Human milk bank uses pasteurization

From cream soup to cancer treatment, I discovered many interesting uses for surplus breast milk after learning that PETA requested Ben & Jerry’s use it to replace cow’s milk in ice cream products.

"Whatever floats your boat," I said, "as long as it’s pasteurized for the kiddos."

Probably, the most widely-accepted use for extra breast milk is as a supplement for nursing infants whose mothers are unable to produce enough safe breast milk to sufficiently feed them. Several human milk banks exist in the US for this purpose.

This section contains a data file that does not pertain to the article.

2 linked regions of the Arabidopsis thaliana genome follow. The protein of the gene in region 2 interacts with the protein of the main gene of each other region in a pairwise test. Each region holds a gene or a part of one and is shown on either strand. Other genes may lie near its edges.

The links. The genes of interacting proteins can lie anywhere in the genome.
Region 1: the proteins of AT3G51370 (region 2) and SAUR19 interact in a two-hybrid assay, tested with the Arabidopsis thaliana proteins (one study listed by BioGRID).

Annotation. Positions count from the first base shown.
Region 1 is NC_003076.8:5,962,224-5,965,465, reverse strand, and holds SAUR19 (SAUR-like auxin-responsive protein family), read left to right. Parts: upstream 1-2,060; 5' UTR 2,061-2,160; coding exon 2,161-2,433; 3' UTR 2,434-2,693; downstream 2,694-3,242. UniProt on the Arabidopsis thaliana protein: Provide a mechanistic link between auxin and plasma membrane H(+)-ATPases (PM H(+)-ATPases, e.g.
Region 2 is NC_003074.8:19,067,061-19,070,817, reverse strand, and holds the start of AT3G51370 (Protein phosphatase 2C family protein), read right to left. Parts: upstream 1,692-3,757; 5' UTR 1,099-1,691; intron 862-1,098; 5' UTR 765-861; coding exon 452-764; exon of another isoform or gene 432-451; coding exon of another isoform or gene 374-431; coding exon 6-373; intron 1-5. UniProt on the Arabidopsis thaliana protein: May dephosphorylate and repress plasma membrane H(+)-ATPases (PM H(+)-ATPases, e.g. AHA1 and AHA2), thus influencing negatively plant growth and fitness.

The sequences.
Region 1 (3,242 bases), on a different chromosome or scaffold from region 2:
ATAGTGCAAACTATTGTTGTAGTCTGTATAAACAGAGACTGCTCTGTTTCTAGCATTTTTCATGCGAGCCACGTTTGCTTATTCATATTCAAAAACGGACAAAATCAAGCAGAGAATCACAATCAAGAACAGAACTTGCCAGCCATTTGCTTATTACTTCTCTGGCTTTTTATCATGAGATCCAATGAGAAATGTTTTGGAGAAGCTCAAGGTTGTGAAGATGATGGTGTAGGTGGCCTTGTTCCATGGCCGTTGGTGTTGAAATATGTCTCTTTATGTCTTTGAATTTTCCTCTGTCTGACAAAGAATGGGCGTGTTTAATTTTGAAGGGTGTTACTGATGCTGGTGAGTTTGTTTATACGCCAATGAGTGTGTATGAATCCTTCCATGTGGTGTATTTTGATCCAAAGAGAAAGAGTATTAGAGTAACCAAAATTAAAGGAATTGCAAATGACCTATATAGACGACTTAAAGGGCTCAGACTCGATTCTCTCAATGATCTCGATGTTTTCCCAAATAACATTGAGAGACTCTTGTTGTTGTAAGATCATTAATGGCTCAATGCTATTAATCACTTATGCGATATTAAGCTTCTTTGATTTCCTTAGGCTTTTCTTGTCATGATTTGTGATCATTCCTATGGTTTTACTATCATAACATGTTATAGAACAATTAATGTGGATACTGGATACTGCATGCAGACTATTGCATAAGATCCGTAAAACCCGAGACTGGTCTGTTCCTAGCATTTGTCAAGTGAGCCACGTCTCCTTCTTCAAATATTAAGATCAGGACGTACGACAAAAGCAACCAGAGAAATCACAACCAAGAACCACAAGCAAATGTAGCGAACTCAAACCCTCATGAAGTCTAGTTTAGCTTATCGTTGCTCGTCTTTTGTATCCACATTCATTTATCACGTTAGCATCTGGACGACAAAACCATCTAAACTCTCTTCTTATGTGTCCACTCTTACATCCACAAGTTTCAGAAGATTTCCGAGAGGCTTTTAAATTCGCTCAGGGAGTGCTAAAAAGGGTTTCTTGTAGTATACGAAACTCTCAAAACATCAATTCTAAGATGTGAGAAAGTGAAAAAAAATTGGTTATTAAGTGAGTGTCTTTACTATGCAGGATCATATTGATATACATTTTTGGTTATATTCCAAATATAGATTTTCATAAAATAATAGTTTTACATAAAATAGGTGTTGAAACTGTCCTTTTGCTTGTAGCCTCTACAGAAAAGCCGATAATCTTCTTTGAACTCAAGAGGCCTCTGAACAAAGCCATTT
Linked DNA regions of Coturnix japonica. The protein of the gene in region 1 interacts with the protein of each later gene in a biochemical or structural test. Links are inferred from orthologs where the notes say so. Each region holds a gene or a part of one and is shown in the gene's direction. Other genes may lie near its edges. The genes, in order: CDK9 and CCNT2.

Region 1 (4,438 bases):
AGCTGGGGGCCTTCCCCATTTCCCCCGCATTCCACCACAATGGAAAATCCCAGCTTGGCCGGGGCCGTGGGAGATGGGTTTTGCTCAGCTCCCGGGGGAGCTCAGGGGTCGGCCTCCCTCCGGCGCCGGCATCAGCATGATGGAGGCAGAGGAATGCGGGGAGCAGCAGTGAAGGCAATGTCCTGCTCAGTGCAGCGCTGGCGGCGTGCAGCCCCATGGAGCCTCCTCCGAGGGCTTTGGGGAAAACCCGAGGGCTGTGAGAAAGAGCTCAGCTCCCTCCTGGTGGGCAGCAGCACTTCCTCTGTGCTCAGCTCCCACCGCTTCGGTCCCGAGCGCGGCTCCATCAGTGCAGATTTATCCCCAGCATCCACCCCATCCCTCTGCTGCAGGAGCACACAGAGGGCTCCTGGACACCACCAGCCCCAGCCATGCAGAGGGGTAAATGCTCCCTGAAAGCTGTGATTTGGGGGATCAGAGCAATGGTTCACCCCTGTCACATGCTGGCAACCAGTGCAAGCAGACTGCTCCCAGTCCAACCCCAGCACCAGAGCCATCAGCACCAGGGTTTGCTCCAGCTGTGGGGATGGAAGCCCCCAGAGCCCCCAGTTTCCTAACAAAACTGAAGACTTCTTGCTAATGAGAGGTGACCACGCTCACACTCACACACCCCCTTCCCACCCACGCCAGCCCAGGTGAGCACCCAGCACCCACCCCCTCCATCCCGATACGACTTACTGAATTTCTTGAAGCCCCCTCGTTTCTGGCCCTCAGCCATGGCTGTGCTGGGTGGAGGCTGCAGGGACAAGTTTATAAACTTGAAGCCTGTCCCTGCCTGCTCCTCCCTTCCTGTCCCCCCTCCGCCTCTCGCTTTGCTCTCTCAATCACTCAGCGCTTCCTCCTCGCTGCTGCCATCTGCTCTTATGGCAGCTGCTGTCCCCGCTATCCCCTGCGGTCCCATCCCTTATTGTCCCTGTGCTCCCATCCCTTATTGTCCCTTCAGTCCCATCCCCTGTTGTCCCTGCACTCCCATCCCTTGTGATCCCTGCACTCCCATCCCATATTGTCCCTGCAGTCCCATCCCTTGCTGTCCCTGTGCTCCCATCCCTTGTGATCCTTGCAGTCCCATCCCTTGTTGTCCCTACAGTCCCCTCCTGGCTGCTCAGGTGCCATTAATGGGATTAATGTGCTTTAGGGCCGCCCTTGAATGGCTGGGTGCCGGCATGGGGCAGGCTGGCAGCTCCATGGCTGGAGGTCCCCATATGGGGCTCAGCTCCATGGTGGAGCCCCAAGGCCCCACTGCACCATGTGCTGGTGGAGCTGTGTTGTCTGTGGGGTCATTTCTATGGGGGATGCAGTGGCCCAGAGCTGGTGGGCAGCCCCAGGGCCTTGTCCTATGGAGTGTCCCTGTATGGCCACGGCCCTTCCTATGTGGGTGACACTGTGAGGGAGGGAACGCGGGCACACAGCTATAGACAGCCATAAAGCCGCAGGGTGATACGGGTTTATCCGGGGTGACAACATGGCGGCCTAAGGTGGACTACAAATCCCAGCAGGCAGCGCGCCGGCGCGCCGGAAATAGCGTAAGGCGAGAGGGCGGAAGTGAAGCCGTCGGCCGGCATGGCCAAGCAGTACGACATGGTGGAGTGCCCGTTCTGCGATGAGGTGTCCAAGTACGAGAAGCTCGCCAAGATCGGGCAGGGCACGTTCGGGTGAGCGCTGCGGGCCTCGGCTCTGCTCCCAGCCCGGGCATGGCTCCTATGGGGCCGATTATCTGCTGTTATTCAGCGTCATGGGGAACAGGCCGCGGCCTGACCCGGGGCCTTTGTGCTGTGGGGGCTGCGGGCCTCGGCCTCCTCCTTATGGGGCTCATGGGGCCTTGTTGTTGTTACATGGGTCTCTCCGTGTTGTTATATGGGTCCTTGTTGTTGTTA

One such bank opened this week at the Portland Adventist Medical Center and has a plan in place to ensure the safety of all donations before use.

"We’ll do a blood screen on the moms who are going to donate," said Angel Pyles, a lactation nurse. "The milk is pasteurized and rescreened before given to babies who are in need of it."

Young children are one group whose health and well-being are most greatly affected by the culture around them. Those babies are lucky this organization recognizes that even a woman’s breast milk has risks that should be controlled.